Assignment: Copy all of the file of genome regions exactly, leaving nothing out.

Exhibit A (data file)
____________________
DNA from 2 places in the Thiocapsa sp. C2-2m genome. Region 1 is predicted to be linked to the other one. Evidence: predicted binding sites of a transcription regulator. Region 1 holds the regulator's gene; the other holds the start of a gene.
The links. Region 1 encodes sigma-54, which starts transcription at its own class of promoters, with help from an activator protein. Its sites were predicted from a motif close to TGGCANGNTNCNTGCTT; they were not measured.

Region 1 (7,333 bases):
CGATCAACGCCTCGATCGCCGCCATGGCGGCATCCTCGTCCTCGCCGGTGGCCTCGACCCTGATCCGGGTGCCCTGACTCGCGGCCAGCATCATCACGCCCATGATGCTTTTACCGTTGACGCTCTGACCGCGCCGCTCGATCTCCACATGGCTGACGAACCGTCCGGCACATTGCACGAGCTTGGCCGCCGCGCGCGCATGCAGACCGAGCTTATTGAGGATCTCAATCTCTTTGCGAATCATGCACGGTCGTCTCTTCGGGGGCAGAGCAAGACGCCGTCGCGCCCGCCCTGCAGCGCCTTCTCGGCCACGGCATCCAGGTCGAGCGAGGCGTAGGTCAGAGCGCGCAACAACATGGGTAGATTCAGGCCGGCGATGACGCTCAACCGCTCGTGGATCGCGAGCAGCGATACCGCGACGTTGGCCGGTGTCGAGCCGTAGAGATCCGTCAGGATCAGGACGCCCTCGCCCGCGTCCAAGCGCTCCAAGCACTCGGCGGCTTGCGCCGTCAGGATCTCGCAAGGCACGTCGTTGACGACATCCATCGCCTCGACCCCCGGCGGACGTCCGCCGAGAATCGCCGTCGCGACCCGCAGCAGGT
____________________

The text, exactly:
DNA from 2 places in the Thiocapsa sp. C2-2m genome. Region 1 is predicted to be linked to the other one. Evidence: predicted binding sites of a transcription regulator. Region 1 holds the regulator's gene; the other holds the start of a gene.
The links. Region 1 encodes sigma-54, which starts transcription at its own class of promoters, with help from an activator protein. Its sites were predicted from a motif close to TGGCANGNTNCNTGCTT; they were not measured.

Region 1 (7,333 bases):
CGATCAACGCCTCGATCGCCGCCATGGCGGCATCCTCGTCCTCGCCGGTGGCCTCGACCCTGATCCGGGTGCCCTGACTCGCGGCCAGCATCATCACGCCCATGATGCTTTTACCGTTGACGCTCTGACCGCGCCGCTCGATCTCCACATGGCTGACGAACCGTCCGGCACATTGCACGAGCTTGGCCGCCGCGCGCGCATGCAGACCGAGCTTATTGAGGATCTCAATCTCTTTGCGAATCATGCACGGTCGTCTCTTCGGGGGCAGAGCAAGACGCCGTCGCGCCCGCCCTGCAGCGCCTTCTCGGCCACGGCATCCAGGTCGAGCGAGGCGTAGGTCAGAGCGCGCAACAACATGGGTAGATTCAGGCCGGCGATGACGCTCAACCGCTCGTGGATCGCGAGCAGCGATACCGCGACGTTGGCCGGTGTCGAGCCGTAGAGATCCGTCAGGATCAGGACGCCCTCGCCCGCGTCCAAGCGCTCCAAGCACTCGGCGGCTTGCGCCGTCAGGATCTCGCAAGGCACGTCGTTGACGACATCCATCGCCTCGACCCCCGGCGGACGTCCGCCGAGAATCGCCGTCGCGACCCGCAGCAGGT